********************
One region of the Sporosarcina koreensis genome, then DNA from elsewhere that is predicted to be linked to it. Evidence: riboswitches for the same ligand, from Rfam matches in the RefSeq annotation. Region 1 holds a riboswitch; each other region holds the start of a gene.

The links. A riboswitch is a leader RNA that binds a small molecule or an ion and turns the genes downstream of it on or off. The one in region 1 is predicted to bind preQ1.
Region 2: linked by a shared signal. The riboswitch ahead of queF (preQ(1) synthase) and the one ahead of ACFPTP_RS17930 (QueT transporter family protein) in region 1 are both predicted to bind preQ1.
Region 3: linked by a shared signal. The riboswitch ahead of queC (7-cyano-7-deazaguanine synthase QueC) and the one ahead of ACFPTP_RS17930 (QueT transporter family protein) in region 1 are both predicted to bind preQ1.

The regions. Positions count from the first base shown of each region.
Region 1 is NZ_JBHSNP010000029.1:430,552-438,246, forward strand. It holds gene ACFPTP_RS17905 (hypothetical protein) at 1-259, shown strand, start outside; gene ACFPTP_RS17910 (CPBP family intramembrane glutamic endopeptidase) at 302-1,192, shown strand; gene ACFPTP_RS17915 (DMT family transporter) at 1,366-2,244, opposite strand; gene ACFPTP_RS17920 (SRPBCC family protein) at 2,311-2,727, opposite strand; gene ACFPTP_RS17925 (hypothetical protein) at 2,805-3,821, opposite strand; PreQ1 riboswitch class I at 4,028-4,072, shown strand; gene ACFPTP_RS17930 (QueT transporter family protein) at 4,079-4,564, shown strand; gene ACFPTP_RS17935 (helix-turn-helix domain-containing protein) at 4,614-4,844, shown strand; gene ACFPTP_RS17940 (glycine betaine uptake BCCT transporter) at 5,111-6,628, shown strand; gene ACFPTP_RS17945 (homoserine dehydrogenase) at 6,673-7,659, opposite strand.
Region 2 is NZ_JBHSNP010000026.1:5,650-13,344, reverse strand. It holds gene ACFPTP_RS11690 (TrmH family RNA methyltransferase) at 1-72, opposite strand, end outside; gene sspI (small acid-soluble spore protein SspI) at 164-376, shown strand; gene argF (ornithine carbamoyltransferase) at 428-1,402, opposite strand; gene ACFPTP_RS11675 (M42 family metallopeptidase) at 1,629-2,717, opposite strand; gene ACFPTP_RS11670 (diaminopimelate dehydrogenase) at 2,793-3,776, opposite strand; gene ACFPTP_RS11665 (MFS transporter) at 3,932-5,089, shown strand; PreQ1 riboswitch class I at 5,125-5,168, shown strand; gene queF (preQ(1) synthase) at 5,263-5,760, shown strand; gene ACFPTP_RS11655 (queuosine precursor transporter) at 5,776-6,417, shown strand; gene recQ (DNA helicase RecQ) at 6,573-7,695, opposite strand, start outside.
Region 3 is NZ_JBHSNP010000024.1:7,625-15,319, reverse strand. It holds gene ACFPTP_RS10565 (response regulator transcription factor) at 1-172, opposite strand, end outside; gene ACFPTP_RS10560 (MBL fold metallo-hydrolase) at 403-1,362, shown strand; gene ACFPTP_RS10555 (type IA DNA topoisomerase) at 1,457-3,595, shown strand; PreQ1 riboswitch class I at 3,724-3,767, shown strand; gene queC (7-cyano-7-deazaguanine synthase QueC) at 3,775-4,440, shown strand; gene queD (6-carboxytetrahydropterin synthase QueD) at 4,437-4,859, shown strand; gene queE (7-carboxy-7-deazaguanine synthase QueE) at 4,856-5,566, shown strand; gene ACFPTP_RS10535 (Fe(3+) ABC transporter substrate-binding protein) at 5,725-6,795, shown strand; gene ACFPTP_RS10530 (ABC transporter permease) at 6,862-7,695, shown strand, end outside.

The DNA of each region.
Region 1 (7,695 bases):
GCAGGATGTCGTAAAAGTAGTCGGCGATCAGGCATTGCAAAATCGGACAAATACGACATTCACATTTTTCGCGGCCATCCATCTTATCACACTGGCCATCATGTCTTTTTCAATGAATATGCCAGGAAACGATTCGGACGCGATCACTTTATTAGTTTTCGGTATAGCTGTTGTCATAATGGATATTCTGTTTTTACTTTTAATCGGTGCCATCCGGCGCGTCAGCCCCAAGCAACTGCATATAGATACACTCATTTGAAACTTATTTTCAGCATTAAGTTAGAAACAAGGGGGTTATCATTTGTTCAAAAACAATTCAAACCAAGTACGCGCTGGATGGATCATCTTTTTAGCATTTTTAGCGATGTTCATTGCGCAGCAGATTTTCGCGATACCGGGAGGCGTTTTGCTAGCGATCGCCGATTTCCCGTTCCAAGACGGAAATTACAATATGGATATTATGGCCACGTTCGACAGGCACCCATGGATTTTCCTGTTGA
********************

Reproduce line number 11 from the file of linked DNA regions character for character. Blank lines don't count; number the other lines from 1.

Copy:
GCAGGATGTCGTAAAAGTAGTCGGCGATCAGGCATTGCAAAATCGGACAAATACGACATTCACATTTTTCGCGGCCATCCATCTTATCACACTGGCCATCATGTCTTTTTCAATGAATATGCCAGGAAACGATTCGGACGCGATCACTTTATTAGTTTTCGGTATAGCTGTTGTCATAATGGATATTCTGTTTTTACTTTTAATCGGTGCCATCCGGCGCGTCAGCCCCAAGCAACTGCATATAGATACACTCATTTGAAACTTATTTTCAGCATTAAGTTAGAAACAAGGGGGTTATCATTTGTTCAAAAACAATTCAAACCAAGTACGCGCTGGATGGATCATCTTTTTAGCATTTTTAGCGATGTTCATTGCGCAGCAGATTTTCGCGATACCGGGAGGCGTTTTGCTAGCGATCGCCGATTTCCCGTTCCAAGACGGAAATTACAATATGGATATTATGGCCACGTTCGACAGGCACCCATGGATTTTCCTGTTGA